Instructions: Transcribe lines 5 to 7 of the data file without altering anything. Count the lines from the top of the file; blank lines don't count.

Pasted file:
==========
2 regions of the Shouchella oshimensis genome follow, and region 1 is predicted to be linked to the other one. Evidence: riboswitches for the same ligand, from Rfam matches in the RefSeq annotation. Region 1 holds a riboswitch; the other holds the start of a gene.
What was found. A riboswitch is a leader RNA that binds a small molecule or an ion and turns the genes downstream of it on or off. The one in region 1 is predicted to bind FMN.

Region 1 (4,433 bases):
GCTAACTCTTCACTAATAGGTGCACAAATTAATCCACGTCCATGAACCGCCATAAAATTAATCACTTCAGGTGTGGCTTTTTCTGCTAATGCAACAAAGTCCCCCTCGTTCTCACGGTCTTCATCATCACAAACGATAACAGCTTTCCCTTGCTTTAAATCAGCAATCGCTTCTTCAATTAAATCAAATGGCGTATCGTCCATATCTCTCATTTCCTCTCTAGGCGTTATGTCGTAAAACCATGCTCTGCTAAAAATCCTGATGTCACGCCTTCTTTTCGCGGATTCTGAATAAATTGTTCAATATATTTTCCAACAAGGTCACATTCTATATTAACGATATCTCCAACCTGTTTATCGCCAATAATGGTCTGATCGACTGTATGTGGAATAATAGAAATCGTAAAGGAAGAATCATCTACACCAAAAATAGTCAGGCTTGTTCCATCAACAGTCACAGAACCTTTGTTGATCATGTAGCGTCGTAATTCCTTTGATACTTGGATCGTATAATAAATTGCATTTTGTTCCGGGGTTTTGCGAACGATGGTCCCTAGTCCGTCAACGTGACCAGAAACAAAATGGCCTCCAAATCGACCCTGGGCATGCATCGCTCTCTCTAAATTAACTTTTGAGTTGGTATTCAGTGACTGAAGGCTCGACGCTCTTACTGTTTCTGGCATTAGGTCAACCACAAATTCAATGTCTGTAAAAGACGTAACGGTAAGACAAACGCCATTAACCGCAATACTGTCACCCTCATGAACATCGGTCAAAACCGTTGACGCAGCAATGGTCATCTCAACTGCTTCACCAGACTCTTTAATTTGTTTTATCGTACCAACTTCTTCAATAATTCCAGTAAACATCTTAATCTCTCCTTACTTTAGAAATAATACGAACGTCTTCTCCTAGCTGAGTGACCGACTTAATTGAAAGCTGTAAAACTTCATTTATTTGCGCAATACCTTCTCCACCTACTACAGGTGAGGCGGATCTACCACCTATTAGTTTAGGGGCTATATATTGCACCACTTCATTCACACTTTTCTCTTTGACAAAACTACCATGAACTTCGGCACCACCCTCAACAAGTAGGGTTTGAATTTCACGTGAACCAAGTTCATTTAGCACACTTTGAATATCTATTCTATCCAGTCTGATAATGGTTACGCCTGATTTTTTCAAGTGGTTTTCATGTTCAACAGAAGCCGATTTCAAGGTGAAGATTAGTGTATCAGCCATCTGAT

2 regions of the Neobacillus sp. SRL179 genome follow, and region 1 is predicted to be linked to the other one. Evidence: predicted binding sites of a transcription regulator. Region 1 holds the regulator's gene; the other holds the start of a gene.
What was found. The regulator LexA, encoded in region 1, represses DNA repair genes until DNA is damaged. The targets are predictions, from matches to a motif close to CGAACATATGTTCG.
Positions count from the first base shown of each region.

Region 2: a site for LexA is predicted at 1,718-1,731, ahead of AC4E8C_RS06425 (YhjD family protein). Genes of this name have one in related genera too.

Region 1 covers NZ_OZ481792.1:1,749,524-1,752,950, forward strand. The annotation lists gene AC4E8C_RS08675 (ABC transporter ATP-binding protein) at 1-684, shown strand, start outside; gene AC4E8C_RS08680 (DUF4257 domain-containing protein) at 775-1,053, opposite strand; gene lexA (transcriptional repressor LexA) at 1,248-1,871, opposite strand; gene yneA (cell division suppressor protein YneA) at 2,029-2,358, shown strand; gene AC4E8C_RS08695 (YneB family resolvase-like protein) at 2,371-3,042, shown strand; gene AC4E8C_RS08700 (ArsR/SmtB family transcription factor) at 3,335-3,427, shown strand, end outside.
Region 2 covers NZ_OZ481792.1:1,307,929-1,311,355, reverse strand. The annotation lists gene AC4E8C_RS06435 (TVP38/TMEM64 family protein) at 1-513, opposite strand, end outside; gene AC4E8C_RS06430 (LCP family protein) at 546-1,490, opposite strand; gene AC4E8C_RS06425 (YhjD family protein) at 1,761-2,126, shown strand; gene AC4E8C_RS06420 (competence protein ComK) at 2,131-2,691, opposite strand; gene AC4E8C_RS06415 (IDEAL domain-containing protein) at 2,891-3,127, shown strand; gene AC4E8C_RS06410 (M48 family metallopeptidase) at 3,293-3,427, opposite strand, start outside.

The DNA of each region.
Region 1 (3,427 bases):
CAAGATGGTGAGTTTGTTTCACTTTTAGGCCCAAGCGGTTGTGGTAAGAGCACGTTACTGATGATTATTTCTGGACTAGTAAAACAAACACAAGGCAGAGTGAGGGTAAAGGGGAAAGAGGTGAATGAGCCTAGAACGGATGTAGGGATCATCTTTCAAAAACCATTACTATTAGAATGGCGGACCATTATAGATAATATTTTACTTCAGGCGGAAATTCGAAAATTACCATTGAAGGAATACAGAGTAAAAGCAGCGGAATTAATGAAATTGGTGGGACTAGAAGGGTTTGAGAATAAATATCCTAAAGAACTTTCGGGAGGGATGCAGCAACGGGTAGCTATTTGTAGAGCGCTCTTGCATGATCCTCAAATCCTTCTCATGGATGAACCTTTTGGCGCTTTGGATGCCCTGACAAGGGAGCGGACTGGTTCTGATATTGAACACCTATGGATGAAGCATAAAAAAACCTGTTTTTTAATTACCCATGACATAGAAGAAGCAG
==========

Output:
2 regions of the Neobacillus sp. SRL179 genome follow, and region 1 is predicted to be linked to the other one. Evidence: predicted binding sites of a transcription regulator. Region 1 holds the regulator's gene; the other holds the start of a gene.
What was found. The regulator LexA, encoded in region 1, represses DNA repair genes until DNA is damaged. The targets are predictions, from matches to a motif close to CGAACATATGTTCG.
Positions count from the first base shown of each region.